Venoarterial-extracorporeal membrane oxygenation (VA-ECMO) is currently one of the first-line therapies for refractory cardiogenic shock (CS), but its applicability is undermined by the high morbidity associated with its complications, especially those related to mechanical ventilation (MV). We aimed to assess the prognostic impact of keeping patients in refractory CS awake at cannulation and during the VA-ECMO run.
A 7-year database of patients given peripheral VA-ECMO support was used to conduct a propensity-score (PS)-matched analysis to balance their clinical profiles. Patients were classified as ‘awake ECMO’ or ‘non-awake ECMO’, respectively, if invasive MV was used during ≤50% or >50% of the VA-ECMO run. Primary outcomes included ventilator-associated pneumonia and ECMO-related complication rates, and secondary outcomes were 60-day and 1-year mortality. A multivariate logistic-regression analysis was used to identify whether MV at cannulation was independently associated with 60-day mortality.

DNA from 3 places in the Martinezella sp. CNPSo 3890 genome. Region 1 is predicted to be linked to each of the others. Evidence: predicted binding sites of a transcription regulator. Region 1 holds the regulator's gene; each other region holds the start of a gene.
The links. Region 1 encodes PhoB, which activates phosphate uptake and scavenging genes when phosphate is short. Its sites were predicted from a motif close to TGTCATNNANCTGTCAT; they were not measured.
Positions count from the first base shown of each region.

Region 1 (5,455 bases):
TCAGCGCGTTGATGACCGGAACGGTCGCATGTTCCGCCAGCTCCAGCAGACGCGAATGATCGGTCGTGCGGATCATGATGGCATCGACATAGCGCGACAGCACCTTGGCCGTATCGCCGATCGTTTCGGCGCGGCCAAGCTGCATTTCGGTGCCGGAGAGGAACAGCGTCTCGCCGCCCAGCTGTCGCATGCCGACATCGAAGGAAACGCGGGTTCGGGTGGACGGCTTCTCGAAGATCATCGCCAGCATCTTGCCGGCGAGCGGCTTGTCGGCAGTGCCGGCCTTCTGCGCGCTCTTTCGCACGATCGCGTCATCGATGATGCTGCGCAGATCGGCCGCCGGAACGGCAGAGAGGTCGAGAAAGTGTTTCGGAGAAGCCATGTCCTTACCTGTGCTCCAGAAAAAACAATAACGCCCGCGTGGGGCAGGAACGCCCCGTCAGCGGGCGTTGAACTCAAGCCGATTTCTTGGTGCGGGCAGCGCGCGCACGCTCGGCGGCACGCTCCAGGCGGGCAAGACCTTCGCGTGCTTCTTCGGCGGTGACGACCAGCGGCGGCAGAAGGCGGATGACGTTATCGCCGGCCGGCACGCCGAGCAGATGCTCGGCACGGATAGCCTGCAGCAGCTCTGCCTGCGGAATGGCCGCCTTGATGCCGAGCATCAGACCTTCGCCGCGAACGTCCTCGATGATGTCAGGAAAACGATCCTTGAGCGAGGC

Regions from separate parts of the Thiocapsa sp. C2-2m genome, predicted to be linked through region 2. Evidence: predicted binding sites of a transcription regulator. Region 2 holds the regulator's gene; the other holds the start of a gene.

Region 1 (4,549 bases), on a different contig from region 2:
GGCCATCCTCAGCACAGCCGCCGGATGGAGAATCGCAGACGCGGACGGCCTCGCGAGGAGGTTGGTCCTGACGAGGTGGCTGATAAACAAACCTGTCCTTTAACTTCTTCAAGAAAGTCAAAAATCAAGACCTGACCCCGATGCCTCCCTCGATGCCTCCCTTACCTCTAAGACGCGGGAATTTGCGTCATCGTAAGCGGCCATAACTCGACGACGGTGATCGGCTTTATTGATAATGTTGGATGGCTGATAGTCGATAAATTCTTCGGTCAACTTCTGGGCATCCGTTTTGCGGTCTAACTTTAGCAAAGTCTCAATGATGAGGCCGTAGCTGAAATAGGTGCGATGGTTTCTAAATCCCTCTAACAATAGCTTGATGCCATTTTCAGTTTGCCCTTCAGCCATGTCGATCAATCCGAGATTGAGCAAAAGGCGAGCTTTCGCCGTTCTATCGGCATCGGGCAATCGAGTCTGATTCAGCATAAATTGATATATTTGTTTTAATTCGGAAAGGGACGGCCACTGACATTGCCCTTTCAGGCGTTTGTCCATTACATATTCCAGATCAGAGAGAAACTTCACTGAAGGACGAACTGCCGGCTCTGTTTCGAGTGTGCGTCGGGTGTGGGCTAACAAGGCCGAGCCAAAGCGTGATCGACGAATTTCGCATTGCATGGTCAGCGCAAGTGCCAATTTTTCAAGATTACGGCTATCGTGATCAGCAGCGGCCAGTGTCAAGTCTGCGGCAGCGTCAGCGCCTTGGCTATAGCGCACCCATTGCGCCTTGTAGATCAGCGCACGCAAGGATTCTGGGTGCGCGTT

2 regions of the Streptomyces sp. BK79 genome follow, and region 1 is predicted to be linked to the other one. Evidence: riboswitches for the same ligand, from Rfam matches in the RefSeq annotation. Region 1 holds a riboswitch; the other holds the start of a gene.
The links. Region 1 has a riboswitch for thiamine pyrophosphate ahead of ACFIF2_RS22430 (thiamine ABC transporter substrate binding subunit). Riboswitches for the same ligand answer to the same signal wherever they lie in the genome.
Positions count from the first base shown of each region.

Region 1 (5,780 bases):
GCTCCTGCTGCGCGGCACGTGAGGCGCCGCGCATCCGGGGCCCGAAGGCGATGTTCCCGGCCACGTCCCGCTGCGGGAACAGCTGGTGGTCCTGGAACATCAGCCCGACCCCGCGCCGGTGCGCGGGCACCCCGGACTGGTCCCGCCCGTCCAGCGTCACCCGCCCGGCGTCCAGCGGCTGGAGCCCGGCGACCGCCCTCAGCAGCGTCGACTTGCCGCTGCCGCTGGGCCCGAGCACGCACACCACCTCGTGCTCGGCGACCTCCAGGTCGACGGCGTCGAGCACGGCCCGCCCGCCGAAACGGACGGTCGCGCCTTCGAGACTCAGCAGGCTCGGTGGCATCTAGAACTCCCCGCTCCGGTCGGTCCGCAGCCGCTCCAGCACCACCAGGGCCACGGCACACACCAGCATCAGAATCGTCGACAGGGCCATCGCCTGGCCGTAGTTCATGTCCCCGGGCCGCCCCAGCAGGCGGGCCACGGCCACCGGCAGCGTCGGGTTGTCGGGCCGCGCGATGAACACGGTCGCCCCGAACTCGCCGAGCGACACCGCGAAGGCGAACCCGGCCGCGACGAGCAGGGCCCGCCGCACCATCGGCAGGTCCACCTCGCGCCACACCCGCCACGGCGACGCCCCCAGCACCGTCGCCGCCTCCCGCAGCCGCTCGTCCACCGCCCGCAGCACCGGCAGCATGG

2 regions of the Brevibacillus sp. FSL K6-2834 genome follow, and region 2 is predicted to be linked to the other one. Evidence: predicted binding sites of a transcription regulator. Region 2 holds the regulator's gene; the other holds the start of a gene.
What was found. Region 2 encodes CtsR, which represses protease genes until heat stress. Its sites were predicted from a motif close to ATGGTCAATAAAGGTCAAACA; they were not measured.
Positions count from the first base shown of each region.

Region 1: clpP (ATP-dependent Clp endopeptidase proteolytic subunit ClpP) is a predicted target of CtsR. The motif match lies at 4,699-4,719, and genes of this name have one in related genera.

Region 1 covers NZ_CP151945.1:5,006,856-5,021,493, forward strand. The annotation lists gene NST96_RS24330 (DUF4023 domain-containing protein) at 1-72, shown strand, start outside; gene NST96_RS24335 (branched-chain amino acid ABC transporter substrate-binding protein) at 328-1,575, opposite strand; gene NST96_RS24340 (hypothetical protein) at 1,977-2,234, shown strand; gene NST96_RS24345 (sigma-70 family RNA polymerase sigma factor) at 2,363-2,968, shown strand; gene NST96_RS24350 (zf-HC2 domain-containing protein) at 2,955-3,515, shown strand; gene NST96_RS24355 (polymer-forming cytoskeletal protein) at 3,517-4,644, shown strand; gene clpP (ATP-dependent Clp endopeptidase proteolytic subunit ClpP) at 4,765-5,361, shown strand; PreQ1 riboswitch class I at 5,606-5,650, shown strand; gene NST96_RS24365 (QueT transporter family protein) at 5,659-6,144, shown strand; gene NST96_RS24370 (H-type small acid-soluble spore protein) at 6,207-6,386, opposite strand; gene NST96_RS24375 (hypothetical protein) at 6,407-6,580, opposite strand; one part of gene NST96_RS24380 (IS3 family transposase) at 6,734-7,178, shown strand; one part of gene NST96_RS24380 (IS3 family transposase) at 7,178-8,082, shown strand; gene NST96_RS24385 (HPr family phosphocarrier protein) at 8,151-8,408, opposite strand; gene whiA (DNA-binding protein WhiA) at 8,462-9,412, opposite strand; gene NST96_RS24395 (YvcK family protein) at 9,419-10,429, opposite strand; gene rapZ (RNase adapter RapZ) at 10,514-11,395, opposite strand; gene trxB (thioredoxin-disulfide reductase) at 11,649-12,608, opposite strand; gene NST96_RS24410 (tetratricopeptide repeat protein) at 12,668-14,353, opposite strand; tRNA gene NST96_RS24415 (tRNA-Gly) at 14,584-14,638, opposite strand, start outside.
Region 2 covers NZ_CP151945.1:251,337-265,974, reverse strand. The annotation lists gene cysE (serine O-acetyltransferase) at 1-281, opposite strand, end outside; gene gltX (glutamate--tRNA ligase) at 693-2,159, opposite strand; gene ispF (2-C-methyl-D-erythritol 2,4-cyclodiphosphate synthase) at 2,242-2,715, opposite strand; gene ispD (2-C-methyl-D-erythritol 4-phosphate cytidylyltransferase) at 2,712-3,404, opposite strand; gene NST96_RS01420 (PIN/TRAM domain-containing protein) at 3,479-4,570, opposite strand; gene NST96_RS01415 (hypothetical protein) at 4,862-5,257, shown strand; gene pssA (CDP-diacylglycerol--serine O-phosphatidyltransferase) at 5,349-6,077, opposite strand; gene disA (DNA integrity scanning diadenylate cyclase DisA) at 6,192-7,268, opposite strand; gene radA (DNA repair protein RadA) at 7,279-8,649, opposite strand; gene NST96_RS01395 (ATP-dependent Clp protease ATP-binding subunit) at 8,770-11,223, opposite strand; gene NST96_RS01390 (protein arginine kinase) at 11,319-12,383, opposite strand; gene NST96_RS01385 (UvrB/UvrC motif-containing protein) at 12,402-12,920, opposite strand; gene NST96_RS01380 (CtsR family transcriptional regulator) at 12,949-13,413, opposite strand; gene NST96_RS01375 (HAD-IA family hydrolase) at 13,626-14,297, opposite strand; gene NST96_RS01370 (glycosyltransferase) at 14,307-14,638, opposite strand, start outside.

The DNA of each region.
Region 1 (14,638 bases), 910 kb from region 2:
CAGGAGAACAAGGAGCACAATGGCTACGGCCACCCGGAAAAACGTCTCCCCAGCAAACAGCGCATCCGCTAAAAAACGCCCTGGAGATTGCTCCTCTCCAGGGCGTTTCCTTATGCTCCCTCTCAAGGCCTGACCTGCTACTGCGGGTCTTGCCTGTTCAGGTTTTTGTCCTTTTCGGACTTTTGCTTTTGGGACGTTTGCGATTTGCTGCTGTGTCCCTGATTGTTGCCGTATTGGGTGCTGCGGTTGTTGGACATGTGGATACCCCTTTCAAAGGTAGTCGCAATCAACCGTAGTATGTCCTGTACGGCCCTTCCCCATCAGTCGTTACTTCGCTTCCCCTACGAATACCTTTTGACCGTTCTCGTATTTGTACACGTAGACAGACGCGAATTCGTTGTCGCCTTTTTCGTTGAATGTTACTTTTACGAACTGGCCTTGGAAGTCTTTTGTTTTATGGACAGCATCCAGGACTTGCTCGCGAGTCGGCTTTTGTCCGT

Among 231 patients included, 91 (39%) were ‘awake’ and 140 (61%) ‘non-awake’. After PS-matching adjustment, the ‘awake ECMO’ group had significantly lower rates of pneumonia (35% vs. 59%, P = 0.017), tracheostomy, renal replacement therapy, and less antibiotic and sedative consumption. This strategy was also associated with reduced 60-day (20% vs. 41%, P = 0.018) and 1-year mortality rates (31% vs. 54%, P = 0.021) compared to the ‘non-awake’ group, respectively. Lastly, MV at ECMO cannulation was independently associated with 60-day mortality.
An ‘awake ECMO’ management in VA-ECMO-supported CS patients is feasible, safe, and associated with improved short- and long-term outcomes.

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